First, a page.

Make sure he always has cool, fresh water to drink.

Grooming

border terrier puppiesBecause the topcoat of the Border Terrier is dense and harsh with a thick undercoat, he will require moderate grooming. He doesn’t shed too much. Brush your Border Terrier twice a week to remove dead hair and keep your dog’s coat healthy. As part of his grooming, keep his nails clipped as well as his teeth checked and brushed at least twice a week. Make use of specialized dog toothpaste and brush.

Diet

The Border Terrier can quickly put on weight so it is important to feed him according to the instructions on the packaging if you’re going to be feeding him with commercially manufactured dog food. Make sure its a quality brand and one which caters for his energy requirements.Dogs are individuals, and they don’t all eat the same amount. As a responsible dog owner, it is up to you to monitor your pet and understand his unique requirements.

Characteristics

scottish terrier dogsThe Scottie is strong willed and independent, and training and socialization is important if you don’t want your Scottie believing he has the final say.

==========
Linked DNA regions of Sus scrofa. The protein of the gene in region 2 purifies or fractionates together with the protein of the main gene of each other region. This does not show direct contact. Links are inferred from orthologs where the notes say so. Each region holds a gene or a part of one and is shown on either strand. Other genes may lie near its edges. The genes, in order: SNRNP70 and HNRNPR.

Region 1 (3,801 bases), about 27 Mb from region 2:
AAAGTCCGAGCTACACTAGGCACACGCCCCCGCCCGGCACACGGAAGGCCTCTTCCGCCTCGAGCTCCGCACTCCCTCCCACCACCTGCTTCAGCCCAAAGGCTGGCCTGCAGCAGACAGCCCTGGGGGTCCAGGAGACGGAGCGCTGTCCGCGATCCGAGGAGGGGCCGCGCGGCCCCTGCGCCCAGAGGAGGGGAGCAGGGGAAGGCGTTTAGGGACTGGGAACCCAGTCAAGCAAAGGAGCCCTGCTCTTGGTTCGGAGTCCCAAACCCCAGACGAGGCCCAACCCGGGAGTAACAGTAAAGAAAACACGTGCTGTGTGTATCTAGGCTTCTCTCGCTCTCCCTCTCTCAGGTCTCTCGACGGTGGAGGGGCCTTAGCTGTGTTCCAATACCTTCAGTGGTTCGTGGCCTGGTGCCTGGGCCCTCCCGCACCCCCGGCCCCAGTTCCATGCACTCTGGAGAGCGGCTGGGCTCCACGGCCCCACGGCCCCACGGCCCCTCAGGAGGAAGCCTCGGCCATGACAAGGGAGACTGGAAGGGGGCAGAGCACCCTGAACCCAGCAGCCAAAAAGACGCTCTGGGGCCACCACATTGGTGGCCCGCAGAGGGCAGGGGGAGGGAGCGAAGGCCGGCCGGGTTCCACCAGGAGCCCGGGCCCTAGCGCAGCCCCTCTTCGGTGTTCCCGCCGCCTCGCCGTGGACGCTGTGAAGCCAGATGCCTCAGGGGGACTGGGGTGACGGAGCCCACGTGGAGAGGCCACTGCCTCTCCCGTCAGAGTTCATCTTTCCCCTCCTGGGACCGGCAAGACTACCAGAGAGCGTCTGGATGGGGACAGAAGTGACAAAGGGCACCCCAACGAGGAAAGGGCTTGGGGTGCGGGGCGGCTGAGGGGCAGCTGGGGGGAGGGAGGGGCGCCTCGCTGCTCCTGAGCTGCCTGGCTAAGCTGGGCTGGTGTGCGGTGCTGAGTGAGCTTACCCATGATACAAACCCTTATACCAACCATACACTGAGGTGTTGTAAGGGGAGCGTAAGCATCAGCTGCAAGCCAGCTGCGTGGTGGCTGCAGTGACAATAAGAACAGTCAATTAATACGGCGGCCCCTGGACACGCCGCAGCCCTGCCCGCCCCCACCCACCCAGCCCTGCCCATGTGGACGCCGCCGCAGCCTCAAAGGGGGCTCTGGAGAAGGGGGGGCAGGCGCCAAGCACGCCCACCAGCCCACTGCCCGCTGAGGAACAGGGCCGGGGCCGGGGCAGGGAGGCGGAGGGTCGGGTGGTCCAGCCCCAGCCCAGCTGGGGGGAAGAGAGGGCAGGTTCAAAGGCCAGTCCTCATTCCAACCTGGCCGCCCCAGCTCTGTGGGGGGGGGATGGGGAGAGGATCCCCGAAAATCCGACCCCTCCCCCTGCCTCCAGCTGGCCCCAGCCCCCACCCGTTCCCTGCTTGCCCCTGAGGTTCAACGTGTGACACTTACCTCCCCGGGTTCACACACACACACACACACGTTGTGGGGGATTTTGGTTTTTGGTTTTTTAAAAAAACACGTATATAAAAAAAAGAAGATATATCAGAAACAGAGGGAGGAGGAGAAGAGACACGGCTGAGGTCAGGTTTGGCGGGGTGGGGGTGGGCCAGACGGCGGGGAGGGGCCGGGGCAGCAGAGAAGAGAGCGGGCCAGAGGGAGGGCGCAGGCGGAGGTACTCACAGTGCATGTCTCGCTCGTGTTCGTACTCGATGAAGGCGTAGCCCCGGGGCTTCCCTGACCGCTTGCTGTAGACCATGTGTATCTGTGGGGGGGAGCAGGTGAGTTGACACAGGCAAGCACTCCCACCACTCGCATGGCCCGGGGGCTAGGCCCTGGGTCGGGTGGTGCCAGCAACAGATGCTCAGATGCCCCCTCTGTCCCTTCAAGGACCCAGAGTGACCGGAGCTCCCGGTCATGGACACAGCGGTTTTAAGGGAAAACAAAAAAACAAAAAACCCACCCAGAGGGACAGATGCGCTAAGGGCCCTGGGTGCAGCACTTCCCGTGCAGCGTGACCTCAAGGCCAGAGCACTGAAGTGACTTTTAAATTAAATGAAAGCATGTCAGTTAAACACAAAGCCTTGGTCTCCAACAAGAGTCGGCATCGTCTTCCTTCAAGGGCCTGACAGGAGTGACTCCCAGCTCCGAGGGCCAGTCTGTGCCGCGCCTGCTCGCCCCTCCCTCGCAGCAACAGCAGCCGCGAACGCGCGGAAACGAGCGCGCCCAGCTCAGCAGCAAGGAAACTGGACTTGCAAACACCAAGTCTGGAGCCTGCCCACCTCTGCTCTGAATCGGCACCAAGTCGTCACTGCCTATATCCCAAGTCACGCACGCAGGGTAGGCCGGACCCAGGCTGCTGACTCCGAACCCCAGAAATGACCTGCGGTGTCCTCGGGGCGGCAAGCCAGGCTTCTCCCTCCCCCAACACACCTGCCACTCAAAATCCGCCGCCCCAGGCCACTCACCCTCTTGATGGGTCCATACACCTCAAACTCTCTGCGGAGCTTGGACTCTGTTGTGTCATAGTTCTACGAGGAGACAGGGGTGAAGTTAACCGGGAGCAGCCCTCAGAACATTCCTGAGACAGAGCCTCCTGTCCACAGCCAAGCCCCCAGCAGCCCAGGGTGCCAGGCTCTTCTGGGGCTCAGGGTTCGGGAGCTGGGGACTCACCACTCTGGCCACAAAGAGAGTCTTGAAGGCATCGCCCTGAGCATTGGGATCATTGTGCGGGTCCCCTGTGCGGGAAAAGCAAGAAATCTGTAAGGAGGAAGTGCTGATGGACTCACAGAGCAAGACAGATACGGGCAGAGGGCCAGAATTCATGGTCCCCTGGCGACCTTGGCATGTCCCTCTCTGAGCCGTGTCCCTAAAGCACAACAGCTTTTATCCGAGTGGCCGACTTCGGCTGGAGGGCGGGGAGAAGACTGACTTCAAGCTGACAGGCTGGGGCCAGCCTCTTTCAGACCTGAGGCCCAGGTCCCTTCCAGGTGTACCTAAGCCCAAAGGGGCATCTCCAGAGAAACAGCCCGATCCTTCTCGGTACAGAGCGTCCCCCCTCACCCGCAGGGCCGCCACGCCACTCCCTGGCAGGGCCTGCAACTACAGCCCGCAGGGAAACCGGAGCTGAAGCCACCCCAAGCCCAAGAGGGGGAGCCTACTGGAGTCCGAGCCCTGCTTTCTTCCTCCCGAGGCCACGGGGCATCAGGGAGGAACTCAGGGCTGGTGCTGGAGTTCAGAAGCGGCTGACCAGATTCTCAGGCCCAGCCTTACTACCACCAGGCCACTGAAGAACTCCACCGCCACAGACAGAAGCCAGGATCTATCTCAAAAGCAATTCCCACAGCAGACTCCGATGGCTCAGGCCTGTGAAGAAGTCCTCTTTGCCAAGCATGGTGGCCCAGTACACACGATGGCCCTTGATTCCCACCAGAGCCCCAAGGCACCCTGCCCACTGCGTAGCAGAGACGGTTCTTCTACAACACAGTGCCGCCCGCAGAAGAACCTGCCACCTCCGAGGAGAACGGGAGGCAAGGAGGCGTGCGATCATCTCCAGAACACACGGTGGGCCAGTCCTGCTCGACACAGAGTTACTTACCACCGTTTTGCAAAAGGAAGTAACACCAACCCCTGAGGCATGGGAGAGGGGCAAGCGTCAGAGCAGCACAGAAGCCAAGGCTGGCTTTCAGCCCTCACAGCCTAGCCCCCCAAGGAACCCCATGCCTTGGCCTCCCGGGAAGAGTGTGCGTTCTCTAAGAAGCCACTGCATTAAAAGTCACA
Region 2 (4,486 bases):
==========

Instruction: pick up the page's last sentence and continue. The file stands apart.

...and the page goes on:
These dogs are stubborn and dominant and will need a strong, firm but kind owner. They’re aggressive with other dogs, but get on well with their human family.

When you bring one of these distinctive looking dogs into your home, he’ll be a loving, loyal friend.

border terrier dogsA Border Terrier is a dog that has to be part of the family. You can’t just stick him in your back yard as he will just pine away with unhappiness. Boredom and loneliness will cause him to bark and he has a loud bark. He’ll become destructive – characteristics that aren’t his fault because he didn’t ask to be bought and just stuck away.

Train and socialize your Border Terrier so that he becomes the great dog he is intended to be. He gets on well will children who have been taught to be kind to animals and he will get along with other pets in the home. The Border Terrier is an affectionate, sensitive dog and once trained he is willing to obey your commands.

The Border Terrier isn’t the greatest guard dog but is best known for his loving, devoted and loyal nature. He loves his food, and if you feed him well, provide him with a warm, dry place to sleep and provide him with lots of attention and exercise, you’ll have the most devoted and loving friend for life.